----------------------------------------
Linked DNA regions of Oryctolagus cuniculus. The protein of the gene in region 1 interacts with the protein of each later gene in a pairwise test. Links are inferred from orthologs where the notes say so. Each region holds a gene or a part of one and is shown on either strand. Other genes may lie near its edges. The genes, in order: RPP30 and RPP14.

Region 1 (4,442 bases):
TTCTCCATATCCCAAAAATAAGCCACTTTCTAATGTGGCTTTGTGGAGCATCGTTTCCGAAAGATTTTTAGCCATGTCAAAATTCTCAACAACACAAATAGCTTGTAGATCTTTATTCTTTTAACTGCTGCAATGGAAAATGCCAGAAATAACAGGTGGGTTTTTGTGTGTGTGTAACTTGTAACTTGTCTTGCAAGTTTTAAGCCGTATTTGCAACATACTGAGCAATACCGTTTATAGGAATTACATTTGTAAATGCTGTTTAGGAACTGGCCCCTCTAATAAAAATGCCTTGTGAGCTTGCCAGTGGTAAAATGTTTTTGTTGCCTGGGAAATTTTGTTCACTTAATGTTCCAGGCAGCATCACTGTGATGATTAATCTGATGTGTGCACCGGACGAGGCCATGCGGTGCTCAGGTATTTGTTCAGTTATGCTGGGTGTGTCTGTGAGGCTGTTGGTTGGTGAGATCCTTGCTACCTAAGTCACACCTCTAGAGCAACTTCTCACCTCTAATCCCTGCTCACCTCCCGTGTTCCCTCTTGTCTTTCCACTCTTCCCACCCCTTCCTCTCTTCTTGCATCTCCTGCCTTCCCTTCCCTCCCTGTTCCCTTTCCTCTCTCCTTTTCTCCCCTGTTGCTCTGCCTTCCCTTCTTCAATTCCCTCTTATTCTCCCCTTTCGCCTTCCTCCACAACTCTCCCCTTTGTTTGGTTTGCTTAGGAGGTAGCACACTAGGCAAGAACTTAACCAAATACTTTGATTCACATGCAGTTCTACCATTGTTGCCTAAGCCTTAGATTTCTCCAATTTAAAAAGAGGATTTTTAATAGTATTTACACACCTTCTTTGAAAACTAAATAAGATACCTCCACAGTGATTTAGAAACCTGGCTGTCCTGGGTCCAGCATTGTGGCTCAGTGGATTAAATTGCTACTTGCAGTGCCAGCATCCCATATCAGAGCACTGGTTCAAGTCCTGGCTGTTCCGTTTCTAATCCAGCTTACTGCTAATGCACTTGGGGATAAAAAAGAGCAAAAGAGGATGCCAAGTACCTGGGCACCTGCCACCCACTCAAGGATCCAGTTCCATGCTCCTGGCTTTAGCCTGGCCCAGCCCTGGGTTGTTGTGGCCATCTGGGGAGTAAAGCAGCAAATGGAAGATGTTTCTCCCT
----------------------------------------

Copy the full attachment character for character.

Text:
Linked DNA regions of Oryctolagus cuniculus. The protein of the gene in region 1 interacts with the protein of each later gene in a pairwise test. Links are inferred from orthologs where the notes say so. Each region holds a gene or a part of one and is shown on either strand. Other genes may lie near its edges. The genes, in order: RPP30 and RPP14.

Region 1 (4,442 bases):
TTCTCCATATCCCAAAAATAAGCCACTTTCTAATGTGGCTTTGTGGAGCATCGTTTCCGAAAGATTTTTAGCCATGTCAAAATTCTCAACAACACAAATAGCTTGTAGATCTTTATTCTTTTAACTGCTGCAATGGAAAATGCCAGAAATAACAGGTGGGTTTTTGTGTGTGTGTAACTTGTAACTTGTCTTGCAAGTTTTAAGCCGTATTTGCAACATACTGAGCAATACCGTTTATAGGAATTACATTTGTAAATGCTGTTTAGGAACTGGCCCCTCTAATAAAAATGCCTTGTGAGCTTGCCAGTGGTAAAATGTTTTTGTTGCCTGGGAAATTTTGTTCACTTAATGTTCCAGGCAGCATCACTGTGATGATTAATCTGATGTGTGCACCGGACGAGGCCATGCGGTGCTCAGGTATTTGTTCAGTTATGCTGGGTGTGTCTGTGAGGCTGTTGGTTGGTGAGATCCTTGCTACCTAAGTCACACCTCTAGAGCAACTTCTCACCTCTAATCCCTGCTCACCTCCCGTGTTCCCTCTTGTCTTTCCACTCTTCCCACCCCTTCCTCTCTTCTTGCATCTCCTGCCTTCCCTTCCCTCCCTGTTCCCTTTCCTCTCTCCTTTTCTCCCCTGTTGCTCTGCCTTCCCTTCTTCAATTCCCTCTTATTCTCCCCTTTCGCCTTCCTCCACAACTCTCCCCTTTGTTTGGTTTGCTTAGGAGGTAGCACACTAGGCAAGAACTTAACCAAATACTTTGATTCACATGCAGTTCTACCATTGTTGCCTAAGCCTTAGATTTCTCCAATTTAAAAAGAGGATTTTTAATAGTATTTACACACCTTCTTTGAAAACTAAATAAGATACCTCCACAGTGATTTAGAAACCTGGCTGTCCTGGGTCCAGCATTGTGGCTCAGTGGATTAAATTGCTACTTGCAGTGCCAGCATCCCATATCAGAGCACTGGTTCAAGTCCTGGCTGTTCCGTTTCTAATCCAGCTTACTGCTAATGCACTTGGGGATAAAAAAGAGCAAAAGAGGATGCCAAGTACCTGGGCACCTGCCACCCACTCAAGGATCCAGTTCCATGCTCCTGGCTTTAGCCTGGCCCAGCCCTGGGTTGTTGTGGCCATCTGGGGAGTAAAGCAGCAAATGGAAGATGTTTCTCCCT